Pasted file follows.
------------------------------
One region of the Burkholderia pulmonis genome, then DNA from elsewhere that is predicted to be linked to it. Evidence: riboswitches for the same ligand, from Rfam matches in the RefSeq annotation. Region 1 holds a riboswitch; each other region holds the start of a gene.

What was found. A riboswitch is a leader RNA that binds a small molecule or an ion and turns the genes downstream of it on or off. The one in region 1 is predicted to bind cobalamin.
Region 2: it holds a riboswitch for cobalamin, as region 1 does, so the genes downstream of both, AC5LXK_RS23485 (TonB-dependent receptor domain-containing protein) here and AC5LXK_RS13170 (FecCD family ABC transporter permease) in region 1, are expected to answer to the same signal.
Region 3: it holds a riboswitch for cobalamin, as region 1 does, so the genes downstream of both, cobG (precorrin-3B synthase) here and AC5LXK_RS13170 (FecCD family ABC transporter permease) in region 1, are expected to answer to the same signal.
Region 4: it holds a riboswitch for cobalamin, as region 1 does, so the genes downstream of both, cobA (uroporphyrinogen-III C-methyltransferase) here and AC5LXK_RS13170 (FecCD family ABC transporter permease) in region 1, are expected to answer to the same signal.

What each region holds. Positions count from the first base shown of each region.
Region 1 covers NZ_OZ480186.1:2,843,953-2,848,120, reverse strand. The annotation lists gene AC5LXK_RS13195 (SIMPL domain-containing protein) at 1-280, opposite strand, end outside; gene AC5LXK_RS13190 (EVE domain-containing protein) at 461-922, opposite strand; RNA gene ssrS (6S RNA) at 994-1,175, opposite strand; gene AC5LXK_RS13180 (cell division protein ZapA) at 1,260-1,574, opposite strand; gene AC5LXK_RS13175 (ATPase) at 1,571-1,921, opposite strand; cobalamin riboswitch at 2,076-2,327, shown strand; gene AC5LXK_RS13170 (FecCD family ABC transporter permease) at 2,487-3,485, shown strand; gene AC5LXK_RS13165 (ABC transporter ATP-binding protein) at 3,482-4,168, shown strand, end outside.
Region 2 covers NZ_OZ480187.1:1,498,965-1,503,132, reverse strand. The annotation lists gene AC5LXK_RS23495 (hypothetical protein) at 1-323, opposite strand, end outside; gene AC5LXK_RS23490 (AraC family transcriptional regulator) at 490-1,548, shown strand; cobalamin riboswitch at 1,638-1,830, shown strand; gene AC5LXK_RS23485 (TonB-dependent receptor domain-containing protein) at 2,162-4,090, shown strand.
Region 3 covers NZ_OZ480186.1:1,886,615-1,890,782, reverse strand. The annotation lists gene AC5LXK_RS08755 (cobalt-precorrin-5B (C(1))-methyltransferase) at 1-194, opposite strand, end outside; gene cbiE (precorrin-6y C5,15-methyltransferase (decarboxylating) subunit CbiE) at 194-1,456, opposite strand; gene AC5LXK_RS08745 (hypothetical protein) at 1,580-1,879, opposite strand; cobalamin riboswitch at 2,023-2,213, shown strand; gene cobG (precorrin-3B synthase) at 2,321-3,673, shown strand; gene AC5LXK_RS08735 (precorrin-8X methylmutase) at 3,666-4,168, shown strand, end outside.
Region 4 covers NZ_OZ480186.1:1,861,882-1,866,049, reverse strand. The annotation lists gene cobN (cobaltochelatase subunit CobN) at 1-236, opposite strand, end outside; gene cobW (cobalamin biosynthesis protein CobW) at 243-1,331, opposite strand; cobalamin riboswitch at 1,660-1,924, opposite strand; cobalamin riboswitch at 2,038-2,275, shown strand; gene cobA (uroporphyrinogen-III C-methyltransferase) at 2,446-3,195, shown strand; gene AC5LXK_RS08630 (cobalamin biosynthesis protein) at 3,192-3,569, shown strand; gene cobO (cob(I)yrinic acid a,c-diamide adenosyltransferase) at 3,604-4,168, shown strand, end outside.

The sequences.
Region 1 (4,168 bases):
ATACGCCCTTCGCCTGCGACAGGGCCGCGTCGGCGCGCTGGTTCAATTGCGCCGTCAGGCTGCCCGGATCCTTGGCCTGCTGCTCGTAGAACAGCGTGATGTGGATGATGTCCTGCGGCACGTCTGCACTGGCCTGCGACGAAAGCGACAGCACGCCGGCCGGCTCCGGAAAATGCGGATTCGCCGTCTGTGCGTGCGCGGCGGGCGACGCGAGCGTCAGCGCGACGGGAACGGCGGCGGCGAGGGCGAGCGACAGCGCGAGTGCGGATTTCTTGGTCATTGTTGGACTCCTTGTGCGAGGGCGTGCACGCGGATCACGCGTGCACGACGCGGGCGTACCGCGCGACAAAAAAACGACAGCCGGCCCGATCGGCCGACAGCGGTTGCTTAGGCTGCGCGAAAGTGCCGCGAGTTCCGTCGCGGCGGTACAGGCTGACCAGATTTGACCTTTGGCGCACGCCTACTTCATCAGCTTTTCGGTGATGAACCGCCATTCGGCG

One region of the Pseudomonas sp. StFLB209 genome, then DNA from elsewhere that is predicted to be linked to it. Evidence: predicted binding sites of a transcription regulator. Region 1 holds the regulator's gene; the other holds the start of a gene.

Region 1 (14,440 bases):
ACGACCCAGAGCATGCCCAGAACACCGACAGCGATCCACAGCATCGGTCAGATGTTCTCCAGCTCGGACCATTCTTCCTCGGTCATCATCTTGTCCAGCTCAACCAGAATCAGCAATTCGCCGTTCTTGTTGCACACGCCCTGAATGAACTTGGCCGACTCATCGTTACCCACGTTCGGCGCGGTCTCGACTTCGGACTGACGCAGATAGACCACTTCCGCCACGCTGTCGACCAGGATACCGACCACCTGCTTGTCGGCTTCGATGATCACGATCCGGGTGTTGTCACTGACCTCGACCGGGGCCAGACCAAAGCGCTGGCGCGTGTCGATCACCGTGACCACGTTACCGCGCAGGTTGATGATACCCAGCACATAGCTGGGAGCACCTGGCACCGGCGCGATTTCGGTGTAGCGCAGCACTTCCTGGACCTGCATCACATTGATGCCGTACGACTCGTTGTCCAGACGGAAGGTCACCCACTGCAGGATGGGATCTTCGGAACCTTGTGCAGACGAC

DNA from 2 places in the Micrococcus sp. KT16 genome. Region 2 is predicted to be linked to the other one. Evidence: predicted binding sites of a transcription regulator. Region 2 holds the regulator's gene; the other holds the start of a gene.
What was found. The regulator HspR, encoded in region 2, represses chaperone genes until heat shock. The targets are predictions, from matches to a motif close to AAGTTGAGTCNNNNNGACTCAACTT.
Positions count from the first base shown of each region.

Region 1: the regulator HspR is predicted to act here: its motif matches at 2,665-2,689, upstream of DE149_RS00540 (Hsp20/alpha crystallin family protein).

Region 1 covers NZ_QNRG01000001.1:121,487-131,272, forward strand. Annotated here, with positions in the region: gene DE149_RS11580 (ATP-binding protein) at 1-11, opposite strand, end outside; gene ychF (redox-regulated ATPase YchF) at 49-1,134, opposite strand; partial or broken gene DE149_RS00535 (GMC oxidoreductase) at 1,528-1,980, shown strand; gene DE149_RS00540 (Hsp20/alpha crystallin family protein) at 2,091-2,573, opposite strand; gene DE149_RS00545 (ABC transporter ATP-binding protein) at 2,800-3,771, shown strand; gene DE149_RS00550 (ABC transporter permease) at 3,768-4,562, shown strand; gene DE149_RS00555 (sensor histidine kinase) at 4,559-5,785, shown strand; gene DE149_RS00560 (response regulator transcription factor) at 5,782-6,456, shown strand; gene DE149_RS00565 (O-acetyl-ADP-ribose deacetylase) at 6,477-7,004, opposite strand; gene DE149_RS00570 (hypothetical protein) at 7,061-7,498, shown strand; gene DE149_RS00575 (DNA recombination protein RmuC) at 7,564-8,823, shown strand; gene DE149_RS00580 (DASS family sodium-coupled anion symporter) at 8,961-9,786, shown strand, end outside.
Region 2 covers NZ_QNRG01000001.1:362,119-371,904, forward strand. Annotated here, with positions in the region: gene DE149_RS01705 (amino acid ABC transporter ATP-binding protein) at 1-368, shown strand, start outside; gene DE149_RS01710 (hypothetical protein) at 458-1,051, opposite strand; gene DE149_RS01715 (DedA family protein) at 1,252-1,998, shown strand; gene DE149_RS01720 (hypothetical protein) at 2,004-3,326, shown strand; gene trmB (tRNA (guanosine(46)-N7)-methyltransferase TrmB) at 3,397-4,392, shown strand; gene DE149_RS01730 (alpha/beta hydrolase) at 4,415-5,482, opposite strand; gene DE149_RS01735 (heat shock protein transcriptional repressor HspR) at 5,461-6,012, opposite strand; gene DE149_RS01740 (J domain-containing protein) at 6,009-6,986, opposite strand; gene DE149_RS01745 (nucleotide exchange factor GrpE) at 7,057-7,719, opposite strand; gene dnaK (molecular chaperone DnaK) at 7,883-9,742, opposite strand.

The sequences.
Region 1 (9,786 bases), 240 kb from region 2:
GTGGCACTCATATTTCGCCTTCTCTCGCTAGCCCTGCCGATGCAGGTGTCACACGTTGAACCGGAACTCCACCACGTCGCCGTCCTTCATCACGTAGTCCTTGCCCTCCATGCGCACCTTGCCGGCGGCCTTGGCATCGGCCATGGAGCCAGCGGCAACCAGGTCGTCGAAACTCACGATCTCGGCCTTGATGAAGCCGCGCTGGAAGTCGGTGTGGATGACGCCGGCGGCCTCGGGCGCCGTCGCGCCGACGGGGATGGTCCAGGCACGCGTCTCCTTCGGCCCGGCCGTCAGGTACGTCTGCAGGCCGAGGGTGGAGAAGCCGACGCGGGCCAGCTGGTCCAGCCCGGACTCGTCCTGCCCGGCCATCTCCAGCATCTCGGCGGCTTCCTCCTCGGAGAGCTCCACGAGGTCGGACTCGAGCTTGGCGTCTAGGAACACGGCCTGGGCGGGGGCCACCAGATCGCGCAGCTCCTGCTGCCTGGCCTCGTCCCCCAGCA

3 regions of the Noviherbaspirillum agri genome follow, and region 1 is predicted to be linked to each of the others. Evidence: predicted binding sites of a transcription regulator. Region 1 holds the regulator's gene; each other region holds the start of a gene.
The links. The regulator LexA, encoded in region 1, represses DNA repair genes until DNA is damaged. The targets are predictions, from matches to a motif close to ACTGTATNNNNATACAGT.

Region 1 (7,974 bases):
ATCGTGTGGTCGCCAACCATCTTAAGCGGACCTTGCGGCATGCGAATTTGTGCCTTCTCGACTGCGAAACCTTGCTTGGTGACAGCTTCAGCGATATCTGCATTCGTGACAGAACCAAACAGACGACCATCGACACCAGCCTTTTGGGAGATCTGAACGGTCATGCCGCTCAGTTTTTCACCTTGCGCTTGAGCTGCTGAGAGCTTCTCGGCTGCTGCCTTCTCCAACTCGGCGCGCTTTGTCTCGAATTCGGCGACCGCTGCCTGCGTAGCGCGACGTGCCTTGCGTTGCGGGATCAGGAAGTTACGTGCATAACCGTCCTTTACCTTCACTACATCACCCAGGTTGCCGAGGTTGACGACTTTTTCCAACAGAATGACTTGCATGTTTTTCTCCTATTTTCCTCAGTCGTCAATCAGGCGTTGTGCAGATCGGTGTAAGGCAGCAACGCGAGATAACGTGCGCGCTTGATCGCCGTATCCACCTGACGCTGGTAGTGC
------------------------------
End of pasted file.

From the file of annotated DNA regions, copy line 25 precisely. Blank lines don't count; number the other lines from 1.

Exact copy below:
GTGGCACTCATATTTCGCCTTCTCTCGCTAGCCCTGCCGATGCAGGTGTCACACGTTGAACCGGAACTCCACCACGTCGCCGTCCTTCATCACGTAGTCCTTGCCCTCCATGCGCACCTTGCCGGCGGCCTTGGCATCGGCCATGGAGCCAGCGGCAACCAGGTCGTCGAAACTCACGATCTCGGCCTTGATGAAGCCGCGCTGGAAGTCGGTGTGGATGACGCCGGCGGCCTCGGGCGCCGTCGCGCCGACGGGGATGGTCCAGGCACGCGTCTCCTTCGGCCCGGCCGTCAGGTACGTCTGCAGGCCGAGGGTGGAGAAGCCGACGCGGGCCAGCTGGTCCAGCCCGGACTCGTCCTGCCCGGCCATCTCCAGCATCTCGGCGGCTTCCTCCTCGGAGAGCTCCACGAGGTCGGACTCGAGCTTGGCGTCTAGGAACACGGCCTGGGCGGGGGCCACCAGATCGCGCAGCTCCTGCTGCCTGGCCTCGTCCCCCAGCA